Dew Drops

My English Teacher

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Mr. Huigen Chen taught me English in my high school.  He was the best English teacher in the whole city of Hangzhou and perhaps beyond.  People came from other districts of the city to enrol in my school so they could attend his classes.  Jack Ma, the founder of Alibaba, was one of them and he was admitted afterwards to the English Faculty of Hangzhou Normal University.

Teacher Chen was energetic and passionate.  He had a disability; his right arm and hand stopped growing when he was a child, and only his left arm was functional.  What lacked from his right arm seemed to have gifted his left arm with double strength and ability.  He wrote on the blackboard with such vigor that I can still hear the squeaking of his white chalks in my mind as I remember him today.  His body, along with his left arm, moved with rhythm and impetus as English sentences poured out of his white chalk.  He always came into the classroom in a fresh navy-blue Mao-style blazer and left with his left sleeve covered in white chalk powder. When he wanted to emphasize certain words in his talks, he would throw the chalk in his hand to the floor with a powerful punch, as if drawing a huge exclamation mark in front of us.

When he himself was in high school, my father was his home-room teacher.  My Dad told me that he could type with one hand twice as fast as others with two hands. He excelled in everything he did, academics or sports, and became a student leader. He always believed that excellence should be acknowledged and rewarded.  In 1998, he was awarded the honour of “Extraordinary Teacher” in the province.

To his students who excelled in his class, Teacher Chen publicly and generously gave recognition in his way. If you gave him the right answer to a difficult question or exceeded his expectation in a test, he would squint his eyes and stare at you with a proud smile, like a father witnessing the first step of his baby, for a long lapse of time, much longer than a usual pause, so that everybody in the class would be captured and held in suspense while he savoured and shared his moment of happiness.  As the student receiving that expression of praise, you would beam or even melt away under such an intense gaze of fatherly love.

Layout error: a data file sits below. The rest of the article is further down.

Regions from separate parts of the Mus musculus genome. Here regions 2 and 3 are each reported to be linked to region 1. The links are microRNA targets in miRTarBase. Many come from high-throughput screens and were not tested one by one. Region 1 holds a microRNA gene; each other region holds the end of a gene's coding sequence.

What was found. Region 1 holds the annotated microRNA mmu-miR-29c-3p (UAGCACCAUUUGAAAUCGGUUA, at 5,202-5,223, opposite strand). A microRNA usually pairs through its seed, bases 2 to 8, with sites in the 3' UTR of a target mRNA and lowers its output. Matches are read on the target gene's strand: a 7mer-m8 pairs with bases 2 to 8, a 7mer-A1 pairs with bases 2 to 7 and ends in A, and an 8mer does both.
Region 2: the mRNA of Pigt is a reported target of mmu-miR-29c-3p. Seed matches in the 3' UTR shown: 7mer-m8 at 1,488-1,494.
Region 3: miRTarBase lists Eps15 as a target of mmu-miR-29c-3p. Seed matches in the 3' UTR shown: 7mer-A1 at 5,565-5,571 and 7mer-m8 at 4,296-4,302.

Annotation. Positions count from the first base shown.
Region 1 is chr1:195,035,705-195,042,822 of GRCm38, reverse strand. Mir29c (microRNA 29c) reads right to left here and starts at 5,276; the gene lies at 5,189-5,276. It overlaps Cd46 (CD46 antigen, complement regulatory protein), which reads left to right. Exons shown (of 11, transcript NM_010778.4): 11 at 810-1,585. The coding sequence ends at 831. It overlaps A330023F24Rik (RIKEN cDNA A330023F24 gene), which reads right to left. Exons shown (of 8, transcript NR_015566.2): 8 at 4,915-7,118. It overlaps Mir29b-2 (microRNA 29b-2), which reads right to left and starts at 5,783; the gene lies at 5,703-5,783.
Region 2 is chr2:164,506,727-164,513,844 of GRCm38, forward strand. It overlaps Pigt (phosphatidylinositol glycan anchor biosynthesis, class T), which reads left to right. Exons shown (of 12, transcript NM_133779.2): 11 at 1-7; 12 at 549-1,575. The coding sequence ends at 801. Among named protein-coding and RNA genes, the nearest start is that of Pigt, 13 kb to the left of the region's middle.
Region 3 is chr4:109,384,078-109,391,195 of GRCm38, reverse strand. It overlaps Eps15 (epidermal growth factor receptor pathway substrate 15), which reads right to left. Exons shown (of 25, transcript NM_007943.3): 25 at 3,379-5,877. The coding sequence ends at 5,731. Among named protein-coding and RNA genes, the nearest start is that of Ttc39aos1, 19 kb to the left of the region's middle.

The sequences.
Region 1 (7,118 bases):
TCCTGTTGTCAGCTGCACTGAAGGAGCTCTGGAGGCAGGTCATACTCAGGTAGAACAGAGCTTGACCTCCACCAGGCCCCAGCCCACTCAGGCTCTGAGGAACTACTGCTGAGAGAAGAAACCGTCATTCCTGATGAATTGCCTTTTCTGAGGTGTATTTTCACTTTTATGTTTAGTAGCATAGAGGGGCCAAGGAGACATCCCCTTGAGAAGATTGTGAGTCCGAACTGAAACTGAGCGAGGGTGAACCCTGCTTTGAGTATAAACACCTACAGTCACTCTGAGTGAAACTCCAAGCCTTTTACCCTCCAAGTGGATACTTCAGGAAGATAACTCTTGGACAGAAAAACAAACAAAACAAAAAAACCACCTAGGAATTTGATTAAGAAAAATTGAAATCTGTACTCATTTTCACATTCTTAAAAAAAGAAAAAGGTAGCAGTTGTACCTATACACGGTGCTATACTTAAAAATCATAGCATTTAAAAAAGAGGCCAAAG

On some Sundays, he would invite a handful of his best students to his home to help him review the tests and exams of other students.  He would ask his wife to make dumplings for everybody and, with great content, he would watch his favourite pupils eat and work.  He fed himself on his students’ achievements.

Imagine the happiness that Jack Ma would have given to Teacher Chen with his accomplishments in creating the biggest digital commerce enterprise in the world!  Unfortunately, Teacher Chen died of cancer before he could watch Alibaba grow with his fatherly proud smile.

Dew Drops

The Boy with the Fish